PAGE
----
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Validate that Token Resource

It's finally that time: to add a little bit of validation to our token.

How We Validated Programmer

This should start to feel easy because we did all of this before with our programmer. Now let me remind you, in the PogrammerController, to validate things we call this validate() function, which is something I created for this project before we even started:

159 lines src/KnpU/CodeBattle/Controller/Api/ProgrammerController.php
... lines 1 - 36
public function newAction(Request $request)
... lines 38 - 43
if ($errors = $this->validate($programmer)) {
$this->throwApiProblemValidationException($errors);
}
... lines 47 - 56
}
... lines 58 - 159

But the way the validation works is that on our Programmer class we have these @Assert things:

52 lines src/KnpU/CodeBattle/Model/Programmer.php
... lines 1 - 5
use Symfony\Component\Validator\Constraints as Assert;
... lines 7 - 11
class Programmer
... lines 13 - 17
/**
* @Assert\NotBlank(message="Please enter a clever nickname")
* @Serializer\Expose
*/
public $nickname;
... lines 23 - 50
}

So when we call the validate() function on our controller, it reads this and makes sure the nickname isn't blank. It's as simple as that!

Now if that validate() function returns an array that has at least one error in it, then we'll call this throwApiProblemValidationException function, which is something that we created inside this controller. You can see it further down inside this same file:

159 lines src/KnpU/CodeBattle/Controller/Api/ProgrammerController.php
... lines 1 - 147
private function throwApiProblemValidationException(array $errors)
{
$apiProblem = new ApiProblem(
400,
ApiProblem::TYPE_VALIDATION_ERROR
);
$apiProblem->set('errors', $errors);
throw new ApiProblemException($apiProblem);
}
... lines 158 - 159

What does it do? No surprises, it creates a new ApiProblem object, sets the errors as a nice property on it then throws a new ApiProblemException. We can see this if we look inside the programmer.feature class. I'll search for 400 because our validation errors return a 400 status code:

130 lines features/api/programmer.feature
... lines 1 - 24
Scenario: Validation errors
... lines 26 - 33
Then the response status code should be 400
... lines 35 - 40
And the "errors.nickname" property should exist
But the "errors.avatarNumber" property should not exist
And the "Content-Type" header should be "application/problem+json"
... lines 44 - 130

You can see this is an example of us testing our validation situation. We're checking to see that there are nickname and avatarNumber properties on errors.

Validating ApiToken

The ApiToken class also has one of these not blank things on it:

34 lines src/KnpU/CodeBattle/Security/Token/ApiToken.php
... lines 1 - 4
use Symfony\Component\Validator\Constraints as Assert;
class ApiToken
{
... lines 9 - 14
/**
* @Assert\NotBlank(message="Please add some notes about this token")
*/
public $notes;
... lines 19 - 32
}

So, all we need to do in our controller is call these same methods. First, let's move that throwApiProblemValidationException into our BaseController, because that's going to be really handy. And of course we'll make it protected so we can use it in the sub classes:

301 lines src/KnpU/CodeBattle/Controller/BaseController.php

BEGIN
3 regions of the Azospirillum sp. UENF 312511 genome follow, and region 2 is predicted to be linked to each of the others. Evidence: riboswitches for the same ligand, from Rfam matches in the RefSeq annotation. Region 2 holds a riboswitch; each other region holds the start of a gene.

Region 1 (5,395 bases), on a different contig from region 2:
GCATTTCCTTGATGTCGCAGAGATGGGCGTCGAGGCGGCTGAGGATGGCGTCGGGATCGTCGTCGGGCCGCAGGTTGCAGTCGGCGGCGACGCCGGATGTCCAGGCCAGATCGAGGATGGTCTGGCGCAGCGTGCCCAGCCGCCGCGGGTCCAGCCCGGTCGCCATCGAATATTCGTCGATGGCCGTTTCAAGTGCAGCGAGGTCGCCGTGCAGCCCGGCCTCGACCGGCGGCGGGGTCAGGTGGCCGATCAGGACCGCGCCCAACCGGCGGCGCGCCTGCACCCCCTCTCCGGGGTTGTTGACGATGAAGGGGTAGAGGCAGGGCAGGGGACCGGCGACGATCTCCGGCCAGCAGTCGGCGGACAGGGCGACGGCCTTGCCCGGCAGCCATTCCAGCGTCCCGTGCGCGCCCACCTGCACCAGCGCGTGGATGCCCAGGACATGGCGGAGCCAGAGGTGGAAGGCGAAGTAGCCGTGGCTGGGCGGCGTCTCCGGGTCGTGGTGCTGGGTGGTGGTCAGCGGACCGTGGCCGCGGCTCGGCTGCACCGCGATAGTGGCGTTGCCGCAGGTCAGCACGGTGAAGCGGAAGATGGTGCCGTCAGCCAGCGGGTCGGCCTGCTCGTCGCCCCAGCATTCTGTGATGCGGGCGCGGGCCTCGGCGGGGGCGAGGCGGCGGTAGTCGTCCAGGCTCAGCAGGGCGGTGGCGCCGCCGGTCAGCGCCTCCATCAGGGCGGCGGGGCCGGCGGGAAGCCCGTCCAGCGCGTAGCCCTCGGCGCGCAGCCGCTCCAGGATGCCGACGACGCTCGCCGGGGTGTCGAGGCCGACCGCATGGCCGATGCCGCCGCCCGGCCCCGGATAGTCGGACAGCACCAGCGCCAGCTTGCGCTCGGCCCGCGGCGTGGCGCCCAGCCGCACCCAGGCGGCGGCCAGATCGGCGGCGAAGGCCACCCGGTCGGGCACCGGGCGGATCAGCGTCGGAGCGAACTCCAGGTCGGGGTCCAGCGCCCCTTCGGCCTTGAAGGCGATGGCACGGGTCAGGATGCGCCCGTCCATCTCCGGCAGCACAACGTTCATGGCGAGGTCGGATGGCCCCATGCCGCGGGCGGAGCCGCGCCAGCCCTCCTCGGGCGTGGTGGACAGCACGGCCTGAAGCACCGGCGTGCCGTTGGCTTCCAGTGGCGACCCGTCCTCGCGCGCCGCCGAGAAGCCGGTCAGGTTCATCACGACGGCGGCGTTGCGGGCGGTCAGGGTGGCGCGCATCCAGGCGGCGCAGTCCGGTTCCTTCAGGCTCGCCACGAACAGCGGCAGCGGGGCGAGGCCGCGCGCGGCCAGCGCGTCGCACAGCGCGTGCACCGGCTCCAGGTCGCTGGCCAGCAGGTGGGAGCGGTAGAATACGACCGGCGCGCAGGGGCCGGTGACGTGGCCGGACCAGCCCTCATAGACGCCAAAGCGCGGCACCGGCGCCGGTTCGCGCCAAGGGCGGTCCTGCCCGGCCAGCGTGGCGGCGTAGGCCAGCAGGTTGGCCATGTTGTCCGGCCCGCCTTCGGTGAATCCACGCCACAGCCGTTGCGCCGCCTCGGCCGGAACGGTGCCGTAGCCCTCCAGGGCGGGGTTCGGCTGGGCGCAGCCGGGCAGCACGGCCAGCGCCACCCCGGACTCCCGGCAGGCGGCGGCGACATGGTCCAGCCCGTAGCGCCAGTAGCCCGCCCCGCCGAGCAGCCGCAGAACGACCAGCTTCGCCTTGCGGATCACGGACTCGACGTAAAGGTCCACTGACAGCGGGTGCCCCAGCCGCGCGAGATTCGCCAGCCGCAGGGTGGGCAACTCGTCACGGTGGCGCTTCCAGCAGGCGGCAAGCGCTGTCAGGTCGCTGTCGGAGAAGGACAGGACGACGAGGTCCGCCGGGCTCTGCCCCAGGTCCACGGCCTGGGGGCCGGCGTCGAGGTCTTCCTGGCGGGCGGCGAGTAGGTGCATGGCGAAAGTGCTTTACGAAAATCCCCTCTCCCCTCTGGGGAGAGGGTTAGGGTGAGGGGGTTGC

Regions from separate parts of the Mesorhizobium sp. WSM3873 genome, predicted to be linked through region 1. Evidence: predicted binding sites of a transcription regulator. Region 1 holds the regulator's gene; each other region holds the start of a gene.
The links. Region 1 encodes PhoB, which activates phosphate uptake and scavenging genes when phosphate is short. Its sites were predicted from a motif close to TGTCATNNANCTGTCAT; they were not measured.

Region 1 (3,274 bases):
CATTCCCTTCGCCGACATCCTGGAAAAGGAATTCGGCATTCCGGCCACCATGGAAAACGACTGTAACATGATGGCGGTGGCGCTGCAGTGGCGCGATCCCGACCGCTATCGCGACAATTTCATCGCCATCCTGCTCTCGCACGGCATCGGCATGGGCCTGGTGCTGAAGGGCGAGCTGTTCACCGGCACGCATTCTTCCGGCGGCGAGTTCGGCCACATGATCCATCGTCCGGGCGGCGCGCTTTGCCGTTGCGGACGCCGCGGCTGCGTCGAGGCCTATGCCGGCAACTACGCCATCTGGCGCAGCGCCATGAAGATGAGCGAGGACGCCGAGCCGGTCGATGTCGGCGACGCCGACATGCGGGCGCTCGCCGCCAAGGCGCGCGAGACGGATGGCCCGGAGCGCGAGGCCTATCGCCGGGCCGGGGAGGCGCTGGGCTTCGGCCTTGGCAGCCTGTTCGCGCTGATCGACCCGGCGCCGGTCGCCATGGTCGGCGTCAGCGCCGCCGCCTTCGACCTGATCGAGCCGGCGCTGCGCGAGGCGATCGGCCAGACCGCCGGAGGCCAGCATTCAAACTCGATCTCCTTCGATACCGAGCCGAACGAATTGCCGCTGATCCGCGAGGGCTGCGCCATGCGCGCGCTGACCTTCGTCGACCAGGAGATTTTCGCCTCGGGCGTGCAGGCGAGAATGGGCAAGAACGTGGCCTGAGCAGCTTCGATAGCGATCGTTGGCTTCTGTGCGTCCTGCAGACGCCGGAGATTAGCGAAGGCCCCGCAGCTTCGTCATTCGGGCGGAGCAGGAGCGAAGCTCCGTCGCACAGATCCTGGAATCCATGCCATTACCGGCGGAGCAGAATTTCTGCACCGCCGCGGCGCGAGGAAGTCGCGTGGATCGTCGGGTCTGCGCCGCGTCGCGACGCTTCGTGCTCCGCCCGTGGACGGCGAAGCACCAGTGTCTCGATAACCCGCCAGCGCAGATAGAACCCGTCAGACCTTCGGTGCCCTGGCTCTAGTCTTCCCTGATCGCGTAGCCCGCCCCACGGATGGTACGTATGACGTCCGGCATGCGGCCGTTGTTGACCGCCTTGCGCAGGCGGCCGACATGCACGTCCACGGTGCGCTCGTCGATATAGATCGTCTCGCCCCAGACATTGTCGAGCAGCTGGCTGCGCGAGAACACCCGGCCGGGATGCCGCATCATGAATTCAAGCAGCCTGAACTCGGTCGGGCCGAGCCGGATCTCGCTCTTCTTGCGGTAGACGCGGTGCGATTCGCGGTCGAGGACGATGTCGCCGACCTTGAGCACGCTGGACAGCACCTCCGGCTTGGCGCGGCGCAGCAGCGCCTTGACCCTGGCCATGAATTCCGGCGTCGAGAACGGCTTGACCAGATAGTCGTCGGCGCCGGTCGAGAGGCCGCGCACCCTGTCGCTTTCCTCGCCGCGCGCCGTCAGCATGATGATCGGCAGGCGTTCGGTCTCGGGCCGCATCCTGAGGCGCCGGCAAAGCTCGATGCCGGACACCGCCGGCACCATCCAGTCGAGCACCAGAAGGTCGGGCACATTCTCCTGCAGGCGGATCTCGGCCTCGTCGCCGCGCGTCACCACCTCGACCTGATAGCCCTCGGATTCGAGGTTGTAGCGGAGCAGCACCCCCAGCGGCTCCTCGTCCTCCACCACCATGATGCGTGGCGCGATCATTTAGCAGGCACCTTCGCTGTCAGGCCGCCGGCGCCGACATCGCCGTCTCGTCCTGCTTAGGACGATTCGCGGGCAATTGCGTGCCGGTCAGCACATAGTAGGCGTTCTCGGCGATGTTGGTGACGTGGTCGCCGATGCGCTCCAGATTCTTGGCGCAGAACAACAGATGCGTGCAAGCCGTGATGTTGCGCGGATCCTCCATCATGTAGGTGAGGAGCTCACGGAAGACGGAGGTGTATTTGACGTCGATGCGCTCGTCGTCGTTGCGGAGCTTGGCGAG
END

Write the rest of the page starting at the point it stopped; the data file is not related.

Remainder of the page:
... lines 1 - 289
protected function throwApiProblemValidationException(array $errors)
{
$apiProblem = new ApiProblem(
400,
ApiProblem::TYPE_VALIDATION_ERROR
);
$apiProblem->set('errors', $errors);
throw new ApiProblemException($apiProblem);
}
... lines 300 - 301

Perfect!

Next, let's steal a little bit of code from our ProgrammerController and put that into our TokenController. So once we're done updating our token object, we'll just call the same function, pass it the token instead of the programmer and throw that same error:

36 lines src/KnpU/CodeBattle/Controller/Api/TokenController.php
... lines 1 - 16
public function newAction(Request $request)
... lines 18 - 25
$errors = $this->validate($token);
if ($errors) {
$this->throwApiProblemValidationException($errors);
}
... lines 30 - 33
}
... lines 35 - 36

Great, so this actually should all be setup. Of course what I forgot to do was write the scenario first, shame on me! Let's write the scenario to make sure this is in full operating order.

I'll copy most of the working version. Here, we won't pass any request body. Fortunately we've made our decode function able to handle that. We know the status code is going to be 400. We can check to see that the errors.notes property will equal the message that is on the ApiToken class. It will be this message right here:

38 lines features/api/token.feature
... lines 1 - 31
Scenario: Creating a token without a note
Given there is a user "weaverryan" with password "test"
And I authenticate with user "weaverryan" and password "test"
When I request "POST /api/tokens"
Then the response status code should be 400
And the "errors.notes" property should equal "Please add some notes about this token"

Alright!

This starts on line 33, so let's run just this scenario:

php vendor/bin/behat features/api/token.feature:33

Oh no, and it actually passes! Instead of the 400 we want, it is giving us the 201, which means that things are not failing validation. You can see for the note it says default note. If you look back in our TokenController... Ah ha! It's because I forgot to take off the default value. So now it's either going to be set to whatever the note is or null:

36 lines src/KnpU/CodeBattle/Controller/Api/TokenController.php
... lines 1 - 16
public function newAction(Request $request)
{
... lines 19 - 20
$data = $this->decodeRequestBodyIntoParameters($request);
... lines 22 - 23
$token->notes = $data->get('notes');
... lines 25 - 33
}
... lines 35 - 36

And if it's set to null we should see our validation kick in. And we do, perfect!

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